Federal regulators have instructed Fannie Mae and Freddie Mac to implement a process for receiving complaints about suspected violations of the Home Valuation Code of Conduct — more than a year after the controversial rules for appraisals were implemented.

The government will not require that Fannie and Freddie fund an independent institute to investigate complaints about attempts by lenders to pressure appraisers or otherwise violate the appraisal rules, as Fannie and Freddie had promised to do in March 2008 agreements with New York Attorney General Andrew Cuomo.

Instead of funding an Independent Valuation Protection Institute, Fannie and Freddie will provide a "targeted complaint process" using standardized complaint forms that can be submitted over the Internet. The complaint process is expected to be in place within the next few weeks.

Cuomo was informed of the change in policy by Edward DeMarco, acting director of the Federal Housing Finance Agency (FHFA), which placed the mortgage guarantors in conservatorship in September 2008.

The Home Valuation Code of Conduct will no longer be in effect after Nov. 1, DeMarco noted, and Fannie and Freddie entered into the agreement with Cuomo before they were placed in conservatorships.

"In light of the billions of dollars in taxpayer funds (Fannie and Freddie) have drawn since entering conservatorships, I cannot, as conservator, justify … funding the institute," DeMarco said in a letter to Cuomo.

In their March 2008 agreements with Cuomo, Fannie and Freddie had agreed to provide $24 million in funding over a five-year period for independent monitoring of the new standards. Fannie and Freddie’s regulator at the time — the Office of Federal Housing Enterprise Oversight (OFHEO) — also signed the agreements.

In addition to fielding e-mail and phone complaints and investigating suspected violations of the code, the institute was supposed to make the results of its complaint reviews available to OFHEO and the New York Attorney General.

In his letter to Cuomo, DeMarco said the code has "improved the independence of appraisers, reducing opportunities for fraud, protecting consumers in the mortgage process and providing greater confidence to the investor community" who purchase of mortgage-backed securities.

Cuomo’s office did not respond to a request for comment. But the Appraisal Institute, a group representing more than 25,000 appraisers, said in a statement that it is "disappointed that a fully funded Independent Valuation Protection Institute won’t exist, and we hope Fannie Mae and Freddie Mac will do more than simply make referrals to applicable agencies."

The Appraisal Institute hopes Fannie and Freddie "will take aggressive action against loan sellers that violate the code and fail to obtain credible appraisals by competent appraisers."

The group said the code "can and should be improved and strengthened" and supports the passage of federal legislation to address the code’s unintended consequences.

With the Home Valuation Code of Conduct set to expire in 2010, the Appraisal Institute supports appraisal independence provisions in H.R. 4173, the Wall Street Reform and Consumer Protection Act, as passed by the House on Dec. 11 and referred to the Senate Banking Committee. S 3217, Sen. Chris Dodd’s financial regulatory reform bill, does not yet include those appraisal independence provisions.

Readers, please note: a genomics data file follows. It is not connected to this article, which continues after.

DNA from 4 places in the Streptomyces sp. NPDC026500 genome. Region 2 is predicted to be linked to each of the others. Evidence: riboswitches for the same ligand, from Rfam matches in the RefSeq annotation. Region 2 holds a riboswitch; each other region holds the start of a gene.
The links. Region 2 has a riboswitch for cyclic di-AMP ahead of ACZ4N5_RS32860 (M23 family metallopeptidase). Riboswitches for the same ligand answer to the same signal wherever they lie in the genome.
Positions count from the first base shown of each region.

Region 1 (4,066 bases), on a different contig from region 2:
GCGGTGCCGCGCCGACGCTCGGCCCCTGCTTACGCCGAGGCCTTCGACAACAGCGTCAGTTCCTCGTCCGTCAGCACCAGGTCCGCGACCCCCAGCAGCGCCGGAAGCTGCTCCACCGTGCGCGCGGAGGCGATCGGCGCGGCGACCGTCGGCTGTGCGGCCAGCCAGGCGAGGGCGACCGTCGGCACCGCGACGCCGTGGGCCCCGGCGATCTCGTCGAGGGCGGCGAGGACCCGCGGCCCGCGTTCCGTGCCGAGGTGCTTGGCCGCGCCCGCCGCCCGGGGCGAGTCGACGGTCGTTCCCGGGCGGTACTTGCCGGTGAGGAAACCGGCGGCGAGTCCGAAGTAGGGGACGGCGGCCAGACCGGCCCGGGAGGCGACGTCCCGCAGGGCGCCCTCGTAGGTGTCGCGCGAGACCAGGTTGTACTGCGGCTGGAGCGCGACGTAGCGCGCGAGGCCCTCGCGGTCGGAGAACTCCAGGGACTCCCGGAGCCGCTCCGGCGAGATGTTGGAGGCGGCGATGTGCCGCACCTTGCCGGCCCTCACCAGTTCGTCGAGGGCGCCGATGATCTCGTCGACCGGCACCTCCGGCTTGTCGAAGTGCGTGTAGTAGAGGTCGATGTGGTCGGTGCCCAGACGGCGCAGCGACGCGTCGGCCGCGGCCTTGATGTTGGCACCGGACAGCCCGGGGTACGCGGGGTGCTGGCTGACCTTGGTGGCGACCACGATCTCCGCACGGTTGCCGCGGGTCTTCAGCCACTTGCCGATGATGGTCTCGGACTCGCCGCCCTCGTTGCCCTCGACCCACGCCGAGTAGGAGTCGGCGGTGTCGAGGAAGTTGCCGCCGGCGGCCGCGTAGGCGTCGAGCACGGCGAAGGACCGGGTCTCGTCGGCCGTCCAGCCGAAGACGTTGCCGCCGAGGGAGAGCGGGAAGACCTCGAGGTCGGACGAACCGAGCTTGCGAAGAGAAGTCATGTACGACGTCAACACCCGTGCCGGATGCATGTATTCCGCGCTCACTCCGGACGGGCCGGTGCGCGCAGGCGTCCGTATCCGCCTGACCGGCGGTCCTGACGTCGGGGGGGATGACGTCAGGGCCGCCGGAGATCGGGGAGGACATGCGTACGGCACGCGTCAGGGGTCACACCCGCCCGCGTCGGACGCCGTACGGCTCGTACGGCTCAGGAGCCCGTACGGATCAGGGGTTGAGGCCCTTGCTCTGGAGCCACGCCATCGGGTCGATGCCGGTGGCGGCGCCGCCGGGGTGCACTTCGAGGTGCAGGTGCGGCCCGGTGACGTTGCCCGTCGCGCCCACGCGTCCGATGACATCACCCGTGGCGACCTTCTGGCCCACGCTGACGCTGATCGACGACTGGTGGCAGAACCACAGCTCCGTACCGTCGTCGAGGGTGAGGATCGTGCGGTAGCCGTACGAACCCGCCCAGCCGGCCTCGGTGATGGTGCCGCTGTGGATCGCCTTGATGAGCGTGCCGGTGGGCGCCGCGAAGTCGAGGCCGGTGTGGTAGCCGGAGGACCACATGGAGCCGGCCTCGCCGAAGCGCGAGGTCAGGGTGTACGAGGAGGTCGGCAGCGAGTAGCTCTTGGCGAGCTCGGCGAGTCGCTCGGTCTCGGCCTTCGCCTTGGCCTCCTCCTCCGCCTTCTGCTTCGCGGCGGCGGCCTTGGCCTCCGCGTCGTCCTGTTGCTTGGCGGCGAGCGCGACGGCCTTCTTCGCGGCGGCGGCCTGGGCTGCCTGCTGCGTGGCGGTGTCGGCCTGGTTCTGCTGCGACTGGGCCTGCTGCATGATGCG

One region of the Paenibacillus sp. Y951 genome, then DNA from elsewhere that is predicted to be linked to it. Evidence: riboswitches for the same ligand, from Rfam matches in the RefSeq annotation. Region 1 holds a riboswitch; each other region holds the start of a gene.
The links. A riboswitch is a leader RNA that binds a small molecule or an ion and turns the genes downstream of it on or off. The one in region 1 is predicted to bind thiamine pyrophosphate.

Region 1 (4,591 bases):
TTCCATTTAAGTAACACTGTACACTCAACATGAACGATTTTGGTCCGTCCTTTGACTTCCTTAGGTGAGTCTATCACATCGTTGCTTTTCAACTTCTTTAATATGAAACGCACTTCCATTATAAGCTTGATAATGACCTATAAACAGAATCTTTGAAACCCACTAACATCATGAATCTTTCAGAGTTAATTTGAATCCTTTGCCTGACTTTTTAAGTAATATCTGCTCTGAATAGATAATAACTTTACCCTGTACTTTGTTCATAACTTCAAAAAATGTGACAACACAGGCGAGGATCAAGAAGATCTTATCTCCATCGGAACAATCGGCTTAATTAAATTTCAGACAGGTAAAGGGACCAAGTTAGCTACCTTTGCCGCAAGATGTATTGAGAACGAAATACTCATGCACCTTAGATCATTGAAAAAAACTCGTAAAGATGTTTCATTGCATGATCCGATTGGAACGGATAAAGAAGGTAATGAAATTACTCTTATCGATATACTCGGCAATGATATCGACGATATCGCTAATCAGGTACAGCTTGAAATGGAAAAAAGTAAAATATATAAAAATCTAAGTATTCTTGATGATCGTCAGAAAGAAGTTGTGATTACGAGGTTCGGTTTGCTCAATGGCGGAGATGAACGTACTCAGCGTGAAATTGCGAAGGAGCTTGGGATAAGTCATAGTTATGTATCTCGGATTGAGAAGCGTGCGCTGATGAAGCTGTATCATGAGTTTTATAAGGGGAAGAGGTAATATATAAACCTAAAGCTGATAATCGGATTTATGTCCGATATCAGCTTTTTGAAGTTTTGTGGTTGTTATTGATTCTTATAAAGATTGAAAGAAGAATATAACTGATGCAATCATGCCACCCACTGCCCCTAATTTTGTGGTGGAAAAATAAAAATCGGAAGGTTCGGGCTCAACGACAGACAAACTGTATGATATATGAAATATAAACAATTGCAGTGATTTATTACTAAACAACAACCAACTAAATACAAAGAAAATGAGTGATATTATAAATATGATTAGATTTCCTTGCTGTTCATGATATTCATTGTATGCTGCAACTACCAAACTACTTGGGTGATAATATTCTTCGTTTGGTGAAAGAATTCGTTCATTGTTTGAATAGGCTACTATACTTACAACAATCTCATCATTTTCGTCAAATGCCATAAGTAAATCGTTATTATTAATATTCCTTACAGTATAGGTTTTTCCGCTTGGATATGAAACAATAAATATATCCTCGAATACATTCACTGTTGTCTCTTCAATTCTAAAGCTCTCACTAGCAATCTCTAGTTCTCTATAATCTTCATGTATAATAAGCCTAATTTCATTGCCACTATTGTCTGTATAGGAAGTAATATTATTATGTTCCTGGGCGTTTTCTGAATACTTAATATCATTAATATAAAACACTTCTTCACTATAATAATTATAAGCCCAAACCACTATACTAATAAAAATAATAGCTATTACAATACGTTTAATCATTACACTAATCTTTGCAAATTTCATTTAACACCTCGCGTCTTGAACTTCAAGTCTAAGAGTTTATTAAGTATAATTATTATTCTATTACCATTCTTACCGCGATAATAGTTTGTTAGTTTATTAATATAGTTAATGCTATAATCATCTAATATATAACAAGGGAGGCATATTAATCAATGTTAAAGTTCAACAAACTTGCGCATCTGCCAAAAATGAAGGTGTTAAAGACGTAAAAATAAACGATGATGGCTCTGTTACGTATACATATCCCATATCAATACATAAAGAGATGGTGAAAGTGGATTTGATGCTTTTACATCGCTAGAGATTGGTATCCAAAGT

Realtors and other real estate professionals have complained loudly about the Home Valuation Code of Conduct even before the new appraisal rules were implemented on May 1, 2009.

The code — an outgrowth of the New York attorney general’s investigation of the mortgage securitization process — was intended to protect appraisers from coercion by lenders.

As part of his investigation, Cuomo sued First American Corp. and its subsidiary eAppraiseIT, alleging that the appraisal management firm bowed to pressure from Washington Mutual to funnel work to appraisers who produced inflated valuations (Washington Mutual was not named in the lawsuit, which is still pending, and all the companies involved have denied the allegations).

In November 2007, Cuomo subpoenaed Fannie and Freddie, seeking details about loans the companies purchased from banks, and information about appraisal practices.

Four months later, Fannie and Freddie agreed to adopt the Home Valuation Code of Conduct. The code was originally to have gone into effect on Jan. 1, 2009, but implementation was pushed back in an attempt to address industry concerns over its impacts.

Although supporters say the code has been effective in protecting appraisers from coercion by lenders, critics say it’s also caused lenders to rely more heavily on appraisal management companies, or AMCs, rather than assigning work to independent appraisers.

Critics of AMCs say they often don’t pay enough to attract experienced appraisers, don’t give appraisers enough time to produce thorough reports, and employ appraisers who have little experience in the neighborhoods they are assigned to work in.

When the appraisals AMCs provide don’t support an agreed-upon sales price, banks won’t fund the loan, the sale is derailed, and the Home Valuation Code of Conduct is often blamed.

The Federal Housing Administration adopted new appraisal guidelines on Feb. 15 in order to be in "full alignment" with the Home Valuation Code of Conduct.

But FHA’s appraisal guidelines also include "geographic competency" requirements, and a cap on appraisal fees dating to 1997 has been eliminated. FHA now allows separate fees to be paid to appraisers and appraisal management companies, and for those fees to be determined by the market.


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